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Opinions, Aug. 21, 2013

August 21, 2013
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Opinions – Aug. 21, 2013
Indiana Court of Appeals

Rodney Melton v. State of Indiana
49A02-1212-CR-1008
Criminal. Affirms conviction of Class C felony child molesting and Class D felony dissemination of matter harmful to minors, rejecting an argument that the dissemination statute requires a “performance” under that law be public. The court also found Melton’s 11-year aggregate sentence was not inappropriate in light of his character and the nature of the offense.

In Re: The Matter of A.H., and S.H., Minor Children, V.H., Mother v. Indiana Department of Child Services
10A01-1302-JM-93
Juvenile. Affirms trial court order granting Department of Child Services petitions to interview minor children on a complaint the mother was using and selling drugs despite no evidence in a home search or drug screen of the mother. The majority held that DCS’s interest could be served only by interviewing the children and that mother’s due process rights were not violated. Dissenting Judge Patricia Riley would dismiss the case as moot because the trial court declined to stay the order allowing the interviews.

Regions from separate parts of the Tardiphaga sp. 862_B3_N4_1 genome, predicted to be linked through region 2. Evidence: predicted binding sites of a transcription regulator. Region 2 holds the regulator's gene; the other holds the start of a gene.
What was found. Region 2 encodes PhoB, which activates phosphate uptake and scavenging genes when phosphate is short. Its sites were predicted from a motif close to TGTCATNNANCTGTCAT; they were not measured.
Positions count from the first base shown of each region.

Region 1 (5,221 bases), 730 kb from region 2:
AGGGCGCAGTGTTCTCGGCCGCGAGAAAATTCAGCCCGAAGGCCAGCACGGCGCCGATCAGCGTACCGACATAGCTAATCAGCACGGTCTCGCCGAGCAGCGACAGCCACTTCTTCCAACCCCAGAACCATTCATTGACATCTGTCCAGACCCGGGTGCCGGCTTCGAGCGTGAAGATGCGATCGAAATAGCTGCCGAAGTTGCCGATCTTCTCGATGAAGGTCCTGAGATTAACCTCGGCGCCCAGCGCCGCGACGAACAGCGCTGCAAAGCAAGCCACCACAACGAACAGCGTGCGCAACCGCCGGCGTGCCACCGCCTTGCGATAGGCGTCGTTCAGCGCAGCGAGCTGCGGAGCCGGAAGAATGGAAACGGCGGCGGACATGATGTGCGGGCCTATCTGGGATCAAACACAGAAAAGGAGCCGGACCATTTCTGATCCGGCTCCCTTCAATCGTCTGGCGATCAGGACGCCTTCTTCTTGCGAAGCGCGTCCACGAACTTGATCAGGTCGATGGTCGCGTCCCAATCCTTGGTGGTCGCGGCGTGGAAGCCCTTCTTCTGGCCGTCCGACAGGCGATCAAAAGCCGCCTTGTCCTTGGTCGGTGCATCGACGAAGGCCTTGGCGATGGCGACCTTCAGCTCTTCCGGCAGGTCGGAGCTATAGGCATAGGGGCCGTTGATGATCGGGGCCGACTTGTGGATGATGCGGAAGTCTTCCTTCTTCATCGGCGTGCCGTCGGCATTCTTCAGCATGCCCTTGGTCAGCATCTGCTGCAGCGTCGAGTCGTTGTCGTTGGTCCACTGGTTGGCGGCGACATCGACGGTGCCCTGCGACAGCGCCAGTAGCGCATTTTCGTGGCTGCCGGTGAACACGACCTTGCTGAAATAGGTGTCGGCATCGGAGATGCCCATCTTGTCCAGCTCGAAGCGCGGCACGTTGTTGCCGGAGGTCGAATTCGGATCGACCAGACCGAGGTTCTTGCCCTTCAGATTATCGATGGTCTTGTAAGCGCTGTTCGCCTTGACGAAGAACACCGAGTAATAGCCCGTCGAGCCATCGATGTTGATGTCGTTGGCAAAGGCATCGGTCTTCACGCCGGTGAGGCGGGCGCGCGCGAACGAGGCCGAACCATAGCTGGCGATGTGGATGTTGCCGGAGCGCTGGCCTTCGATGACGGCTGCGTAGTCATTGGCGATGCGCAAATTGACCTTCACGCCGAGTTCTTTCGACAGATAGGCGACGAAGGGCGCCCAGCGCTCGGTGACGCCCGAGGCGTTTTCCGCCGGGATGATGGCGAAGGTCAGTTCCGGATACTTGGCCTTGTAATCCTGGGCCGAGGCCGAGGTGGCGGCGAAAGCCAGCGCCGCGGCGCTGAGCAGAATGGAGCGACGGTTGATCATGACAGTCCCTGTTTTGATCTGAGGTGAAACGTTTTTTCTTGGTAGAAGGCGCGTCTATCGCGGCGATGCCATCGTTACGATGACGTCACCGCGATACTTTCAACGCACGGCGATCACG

In the Matter of the Commitment of T.K. v. Department of Veterans Affairs
49A05-1303-MH-100
Mental health. Affirms order for regular commitment, agreeing that T.K. was suffering from mental illness and was a danger to others. Although T.K. never harmed anyone, the COA finds his persistent threatening phone calls and hostile behavior is sufficient to find him a danger and to support his involuntary commitment to a mental health facility.

Dustin Trowbridge v. State of Indiana (NFP)
48A02-1205-CR-453
Criminal. Affirms denial of motion to correct erroneous sentence for conviction of murder, rape, robbery, burglary, aggravated battery, criminal confinement, theft, auto theft, abuse of a corpse and escape.

Runyon Equipment Rental, Inc. v. Review Board of the Indiana Department of Workforce Development and Stephen Mortimore (NFP)
93A02-1302-EX-182
Agency action. Reverses Indiana Department of Workforce Development Review Board’s grant of unemployment benefits and remands to the review board, also reversing a denial of a trial court order denying Runyon’s request to present additional evidence.

John Aaron Shoultz, III v. State of Indiana (NFP)
36A01-1208-CR-359
Criminal. Affirms conviction of murder and Class B felony unlawful possession of a firearm by a serious violent felon.

Luke Smith v. State of Indiana (NFP)
82A04-1212-CR-650
Criminal. Affirms conviction and seven-year executed sentence on a charge of Class C felony robbery.

David A. Perry v. State of Indiana (NFP)
90A05-1301-CR-24
Criminal. Affirms revocation of probation on a conviction of Class D felony possession of a controlled substance.

Marcella Mullins v. State of Indiana (NFP)
44A03-1303-CR-102